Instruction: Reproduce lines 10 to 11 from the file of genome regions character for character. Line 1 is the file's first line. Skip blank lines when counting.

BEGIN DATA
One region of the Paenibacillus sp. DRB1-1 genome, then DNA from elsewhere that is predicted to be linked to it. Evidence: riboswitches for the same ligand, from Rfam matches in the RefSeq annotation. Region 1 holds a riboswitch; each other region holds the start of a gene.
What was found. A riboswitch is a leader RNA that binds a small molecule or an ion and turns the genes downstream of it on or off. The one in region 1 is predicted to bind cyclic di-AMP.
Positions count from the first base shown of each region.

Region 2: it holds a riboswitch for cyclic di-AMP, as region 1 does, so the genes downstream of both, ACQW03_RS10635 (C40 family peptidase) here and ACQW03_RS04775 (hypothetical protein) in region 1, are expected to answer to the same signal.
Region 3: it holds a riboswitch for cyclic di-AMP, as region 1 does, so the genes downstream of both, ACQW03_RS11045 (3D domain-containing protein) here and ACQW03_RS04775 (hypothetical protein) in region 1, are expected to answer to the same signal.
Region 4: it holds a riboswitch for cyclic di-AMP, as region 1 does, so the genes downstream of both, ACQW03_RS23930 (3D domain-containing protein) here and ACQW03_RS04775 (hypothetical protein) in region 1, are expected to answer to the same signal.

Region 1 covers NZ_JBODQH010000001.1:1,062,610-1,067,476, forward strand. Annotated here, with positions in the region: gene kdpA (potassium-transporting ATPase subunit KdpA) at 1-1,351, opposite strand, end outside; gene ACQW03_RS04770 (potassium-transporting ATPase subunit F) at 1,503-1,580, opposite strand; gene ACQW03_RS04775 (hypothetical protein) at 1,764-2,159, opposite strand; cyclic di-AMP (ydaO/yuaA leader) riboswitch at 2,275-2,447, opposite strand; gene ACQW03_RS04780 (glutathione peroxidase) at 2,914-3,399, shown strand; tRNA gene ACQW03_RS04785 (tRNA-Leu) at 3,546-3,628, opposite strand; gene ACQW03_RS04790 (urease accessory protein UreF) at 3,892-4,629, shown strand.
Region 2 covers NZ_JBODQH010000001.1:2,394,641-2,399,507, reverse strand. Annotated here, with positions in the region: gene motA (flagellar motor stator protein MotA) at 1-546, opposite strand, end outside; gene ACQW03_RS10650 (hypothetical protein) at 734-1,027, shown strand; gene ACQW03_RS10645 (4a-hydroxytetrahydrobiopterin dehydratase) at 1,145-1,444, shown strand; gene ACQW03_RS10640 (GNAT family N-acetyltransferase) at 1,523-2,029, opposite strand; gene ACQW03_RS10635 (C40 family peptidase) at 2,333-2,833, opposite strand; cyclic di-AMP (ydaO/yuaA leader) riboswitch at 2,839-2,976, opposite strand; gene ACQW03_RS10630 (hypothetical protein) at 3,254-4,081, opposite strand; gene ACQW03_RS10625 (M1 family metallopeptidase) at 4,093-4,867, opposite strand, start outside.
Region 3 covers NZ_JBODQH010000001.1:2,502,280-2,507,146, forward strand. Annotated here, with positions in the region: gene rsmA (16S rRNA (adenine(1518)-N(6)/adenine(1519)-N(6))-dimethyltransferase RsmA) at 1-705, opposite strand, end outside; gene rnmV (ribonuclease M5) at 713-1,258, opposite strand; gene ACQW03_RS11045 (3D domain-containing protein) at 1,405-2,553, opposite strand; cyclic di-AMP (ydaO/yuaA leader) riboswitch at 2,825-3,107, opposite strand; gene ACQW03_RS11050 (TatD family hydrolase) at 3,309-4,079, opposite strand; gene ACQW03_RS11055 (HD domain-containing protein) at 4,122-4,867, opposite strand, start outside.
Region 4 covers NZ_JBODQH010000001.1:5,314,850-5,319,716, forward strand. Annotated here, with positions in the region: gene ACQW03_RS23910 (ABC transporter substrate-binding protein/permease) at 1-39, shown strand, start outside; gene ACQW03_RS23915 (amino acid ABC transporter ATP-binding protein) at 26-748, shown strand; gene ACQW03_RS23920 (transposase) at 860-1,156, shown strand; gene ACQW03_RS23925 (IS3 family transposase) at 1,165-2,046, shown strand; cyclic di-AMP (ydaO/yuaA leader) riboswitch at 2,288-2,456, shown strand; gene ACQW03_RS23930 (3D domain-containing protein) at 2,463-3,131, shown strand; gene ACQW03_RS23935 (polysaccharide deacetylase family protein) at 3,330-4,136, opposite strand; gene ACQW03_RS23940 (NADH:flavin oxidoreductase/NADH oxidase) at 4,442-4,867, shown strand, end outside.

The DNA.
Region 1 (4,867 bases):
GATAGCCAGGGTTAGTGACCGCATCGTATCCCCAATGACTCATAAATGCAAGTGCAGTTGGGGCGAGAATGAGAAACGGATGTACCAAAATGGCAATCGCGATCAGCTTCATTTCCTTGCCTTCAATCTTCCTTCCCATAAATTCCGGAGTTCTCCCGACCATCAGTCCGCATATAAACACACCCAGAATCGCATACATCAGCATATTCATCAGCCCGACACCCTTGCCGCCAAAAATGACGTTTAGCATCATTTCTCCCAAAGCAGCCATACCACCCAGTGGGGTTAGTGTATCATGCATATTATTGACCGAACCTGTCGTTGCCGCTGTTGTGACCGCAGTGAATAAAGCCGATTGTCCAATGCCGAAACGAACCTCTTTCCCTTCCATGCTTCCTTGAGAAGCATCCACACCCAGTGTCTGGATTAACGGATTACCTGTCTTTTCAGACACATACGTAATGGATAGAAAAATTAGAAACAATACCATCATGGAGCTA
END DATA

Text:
Region 4 covers NZ_JBODQH010000001.1:5,314,850-5,319,716, forward strand. Annotated here, with positions in the region: gene ACQW03_RS23910 (ABC transporter substrate-binding protein/permease) at 1-39, shown strand, start outside; gene ACQW03_RS23915 (amino acid ABC transporter ATP-binding protein) at 26-748, shown strand; gene ACQW03_RS23920 (transposase) at 860-1,156, shown strand; gene ACQW03_RS23925 (IS3 family transposase) at 1,165-2,046, shown strand; cyclic di-AMP (ydaO/yuaA leader) riboswitch at 2,288-2,456, shown strand; gene ACQW03_RS23930 (3D domain-containing protein) at 2,463-3,131, shown strand; gene ACQW03_RS23935 (polysaccharide deacetylase family protein) at 3,330-4,136, opposite strand; gene ACQW03_RS23940 (NADH:flavin oxidoreductase/NADH oxidase) at 4,442-4,867, shown strand, end outside.

The DNA.